Argo the Pilot Whale.

In January 2004 a lone young pilot whale was stranded on a beach in Japan. Repeated efforts were made by the local coastguard to re-float him, but all failed. He was eventually taken to Kamogawa SeaWorld, a local facility that uses cetaceans for display purposes.

Picture Credit Kamogawa SeaWorld  ” So much to see, with lively and synchronized performances by dolphins. Dolphins have an intelligence and athleticism beyond our imagination. Enjoy the swift dips and breath-taking high jumps of the bottlenose and Pacific white-sided dolphins”.

The website for Kamogawa SeaWorld is “under construction” so there is no access to archives of Argo readily available.

In March 2012, Argo was transported to America.

Picture Credit SeaWorld San Diego

A harrowing journey that included a 9 hour flight (courtesy of FedEx) and a truck journey.

Upon arrival Argo is taken to a pool, presumably to recover from his ordeal.

Picture Credit SeaWorld San Diego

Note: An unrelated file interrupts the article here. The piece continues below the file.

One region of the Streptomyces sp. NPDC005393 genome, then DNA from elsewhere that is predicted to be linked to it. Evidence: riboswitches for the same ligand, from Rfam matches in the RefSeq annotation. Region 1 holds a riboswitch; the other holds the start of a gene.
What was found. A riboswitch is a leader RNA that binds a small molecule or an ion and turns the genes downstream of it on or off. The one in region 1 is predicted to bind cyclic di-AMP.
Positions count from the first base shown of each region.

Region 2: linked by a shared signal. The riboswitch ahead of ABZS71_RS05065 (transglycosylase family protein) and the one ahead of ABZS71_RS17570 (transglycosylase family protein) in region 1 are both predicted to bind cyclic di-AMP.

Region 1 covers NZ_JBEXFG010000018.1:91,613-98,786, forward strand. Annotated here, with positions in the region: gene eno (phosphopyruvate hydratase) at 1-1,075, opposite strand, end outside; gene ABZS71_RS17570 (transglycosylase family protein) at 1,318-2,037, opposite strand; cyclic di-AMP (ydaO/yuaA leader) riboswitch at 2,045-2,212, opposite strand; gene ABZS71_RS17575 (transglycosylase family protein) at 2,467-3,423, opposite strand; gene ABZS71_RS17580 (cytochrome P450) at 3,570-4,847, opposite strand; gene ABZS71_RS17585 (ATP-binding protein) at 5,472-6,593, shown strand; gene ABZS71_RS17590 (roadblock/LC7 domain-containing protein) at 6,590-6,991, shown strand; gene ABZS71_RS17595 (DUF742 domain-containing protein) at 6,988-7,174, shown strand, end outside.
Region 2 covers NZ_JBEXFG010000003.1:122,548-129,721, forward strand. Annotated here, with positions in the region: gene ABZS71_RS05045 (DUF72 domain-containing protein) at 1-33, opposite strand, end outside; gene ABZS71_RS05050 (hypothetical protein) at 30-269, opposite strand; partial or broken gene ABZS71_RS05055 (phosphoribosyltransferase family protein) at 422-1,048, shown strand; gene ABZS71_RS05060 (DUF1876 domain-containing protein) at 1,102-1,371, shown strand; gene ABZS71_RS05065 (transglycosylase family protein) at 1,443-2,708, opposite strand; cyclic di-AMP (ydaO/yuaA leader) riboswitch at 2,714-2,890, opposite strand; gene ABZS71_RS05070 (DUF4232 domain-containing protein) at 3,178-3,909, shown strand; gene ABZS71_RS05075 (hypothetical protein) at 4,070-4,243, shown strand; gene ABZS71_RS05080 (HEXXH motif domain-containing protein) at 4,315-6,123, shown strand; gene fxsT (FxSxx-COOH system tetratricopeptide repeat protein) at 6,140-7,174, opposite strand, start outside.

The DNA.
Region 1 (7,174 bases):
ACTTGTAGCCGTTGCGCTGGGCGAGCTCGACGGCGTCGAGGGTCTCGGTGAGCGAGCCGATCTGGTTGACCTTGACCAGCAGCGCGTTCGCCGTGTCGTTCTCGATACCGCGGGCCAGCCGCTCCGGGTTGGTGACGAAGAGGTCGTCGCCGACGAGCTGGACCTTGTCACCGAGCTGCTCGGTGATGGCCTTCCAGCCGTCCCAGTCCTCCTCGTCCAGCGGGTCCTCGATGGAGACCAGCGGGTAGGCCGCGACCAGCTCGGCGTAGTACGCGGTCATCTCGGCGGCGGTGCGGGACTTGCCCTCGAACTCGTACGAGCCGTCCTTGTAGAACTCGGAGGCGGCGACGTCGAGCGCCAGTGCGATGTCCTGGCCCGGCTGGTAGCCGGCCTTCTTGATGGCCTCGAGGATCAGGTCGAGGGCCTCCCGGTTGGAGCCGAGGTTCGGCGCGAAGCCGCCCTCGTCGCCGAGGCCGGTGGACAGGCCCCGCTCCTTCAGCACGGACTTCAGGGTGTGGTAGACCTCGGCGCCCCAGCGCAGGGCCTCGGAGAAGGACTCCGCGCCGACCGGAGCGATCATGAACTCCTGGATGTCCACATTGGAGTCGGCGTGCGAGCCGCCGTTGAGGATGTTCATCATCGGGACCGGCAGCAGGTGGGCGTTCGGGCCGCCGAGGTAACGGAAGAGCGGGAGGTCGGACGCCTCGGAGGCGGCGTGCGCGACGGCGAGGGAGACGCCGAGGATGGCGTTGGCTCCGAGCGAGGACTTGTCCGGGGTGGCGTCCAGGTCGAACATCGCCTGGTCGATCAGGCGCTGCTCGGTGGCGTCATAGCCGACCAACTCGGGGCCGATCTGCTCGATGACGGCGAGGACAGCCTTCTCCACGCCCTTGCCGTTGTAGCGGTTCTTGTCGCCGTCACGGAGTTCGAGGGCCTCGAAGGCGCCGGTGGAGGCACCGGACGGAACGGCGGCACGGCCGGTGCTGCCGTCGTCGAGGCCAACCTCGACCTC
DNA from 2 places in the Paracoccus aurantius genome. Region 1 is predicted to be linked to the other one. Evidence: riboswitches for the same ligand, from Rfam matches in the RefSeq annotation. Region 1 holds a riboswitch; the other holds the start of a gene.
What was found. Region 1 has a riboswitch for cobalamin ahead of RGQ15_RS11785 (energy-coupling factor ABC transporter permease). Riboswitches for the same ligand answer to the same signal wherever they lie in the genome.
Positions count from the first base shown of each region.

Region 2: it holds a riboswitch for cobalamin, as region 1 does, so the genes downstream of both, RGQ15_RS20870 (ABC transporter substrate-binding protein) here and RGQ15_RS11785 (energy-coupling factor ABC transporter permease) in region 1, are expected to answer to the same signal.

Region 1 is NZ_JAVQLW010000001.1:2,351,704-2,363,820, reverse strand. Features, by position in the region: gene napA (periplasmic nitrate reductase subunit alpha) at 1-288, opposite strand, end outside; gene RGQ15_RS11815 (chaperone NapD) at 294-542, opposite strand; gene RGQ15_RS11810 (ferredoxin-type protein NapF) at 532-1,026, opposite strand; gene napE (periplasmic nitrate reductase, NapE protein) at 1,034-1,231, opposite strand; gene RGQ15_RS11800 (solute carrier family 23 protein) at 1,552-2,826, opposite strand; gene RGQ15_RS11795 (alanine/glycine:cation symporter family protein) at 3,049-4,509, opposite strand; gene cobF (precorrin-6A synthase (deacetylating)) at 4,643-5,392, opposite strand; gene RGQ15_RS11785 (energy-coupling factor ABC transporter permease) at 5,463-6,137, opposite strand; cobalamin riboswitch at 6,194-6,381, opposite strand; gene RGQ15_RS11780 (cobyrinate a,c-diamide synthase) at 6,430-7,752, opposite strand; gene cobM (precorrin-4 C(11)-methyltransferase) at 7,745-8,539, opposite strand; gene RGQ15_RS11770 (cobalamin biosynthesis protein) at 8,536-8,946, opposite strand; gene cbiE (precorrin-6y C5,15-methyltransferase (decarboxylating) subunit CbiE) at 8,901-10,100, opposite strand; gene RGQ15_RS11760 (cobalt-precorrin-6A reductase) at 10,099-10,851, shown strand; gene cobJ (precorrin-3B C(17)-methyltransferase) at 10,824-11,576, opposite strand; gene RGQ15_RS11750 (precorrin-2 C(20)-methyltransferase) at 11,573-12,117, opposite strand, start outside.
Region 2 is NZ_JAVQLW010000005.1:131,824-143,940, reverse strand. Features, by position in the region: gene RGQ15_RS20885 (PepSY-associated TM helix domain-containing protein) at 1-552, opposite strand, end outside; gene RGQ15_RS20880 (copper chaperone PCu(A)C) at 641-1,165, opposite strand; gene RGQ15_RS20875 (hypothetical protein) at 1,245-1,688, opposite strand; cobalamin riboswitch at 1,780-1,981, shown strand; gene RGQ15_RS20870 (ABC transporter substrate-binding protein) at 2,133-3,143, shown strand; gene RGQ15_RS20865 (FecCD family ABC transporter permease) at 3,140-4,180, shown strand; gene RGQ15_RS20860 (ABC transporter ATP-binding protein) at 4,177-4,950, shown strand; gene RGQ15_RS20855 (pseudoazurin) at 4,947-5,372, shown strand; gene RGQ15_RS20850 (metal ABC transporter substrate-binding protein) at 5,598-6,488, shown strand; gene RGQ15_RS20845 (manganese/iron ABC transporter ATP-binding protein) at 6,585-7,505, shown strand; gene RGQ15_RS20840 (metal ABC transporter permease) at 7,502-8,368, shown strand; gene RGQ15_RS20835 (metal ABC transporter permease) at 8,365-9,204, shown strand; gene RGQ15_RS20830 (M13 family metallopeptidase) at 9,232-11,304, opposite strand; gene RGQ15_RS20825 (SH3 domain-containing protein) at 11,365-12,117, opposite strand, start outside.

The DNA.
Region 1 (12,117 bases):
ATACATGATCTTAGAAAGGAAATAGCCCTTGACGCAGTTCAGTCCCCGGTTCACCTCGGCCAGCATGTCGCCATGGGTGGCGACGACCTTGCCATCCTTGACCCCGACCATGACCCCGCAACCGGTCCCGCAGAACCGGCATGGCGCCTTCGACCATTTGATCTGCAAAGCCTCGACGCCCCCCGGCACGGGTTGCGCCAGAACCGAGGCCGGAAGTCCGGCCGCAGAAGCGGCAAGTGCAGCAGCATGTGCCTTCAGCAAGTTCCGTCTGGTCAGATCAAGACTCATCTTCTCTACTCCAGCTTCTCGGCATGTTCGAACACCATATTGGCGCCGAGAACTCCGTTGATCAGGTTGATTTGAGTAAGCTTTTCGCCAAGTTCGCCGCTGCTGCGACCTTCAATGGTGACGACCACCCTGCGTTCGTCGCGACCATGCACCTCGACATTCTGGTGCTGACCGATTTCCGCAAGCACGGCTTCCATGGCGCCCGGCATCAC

Having fully recovered, Argo appears the next day with his new companions, Sully (now deceased), Bubbles and Shadow:

Picture Credit SeaWorld San Diego

The bitter irony surrounding Argo is that should he ever be released he would very probably die, there is no pod to return to and as he left the ocean as a very young animal surely he cannot possibly have the life skills necessary to survive, yet if he stays in captivity he may well face the same untimely death as Sully due to the allegedly questionable animal husbandry displayed by SeaWorld San Diego.

Argo was reportedly aloof to his fellow Pilot Whales at their introduction and showed far more interest to the neighbouring dolphins and responded to their calls with more enthusiasm than to those of his own kind. Argo spent his years in Japan with only dolphins for company.

It is a sad indictment of mankind that this animal has been held for so long in the company of dolphins that he may have forgotten what he really is.


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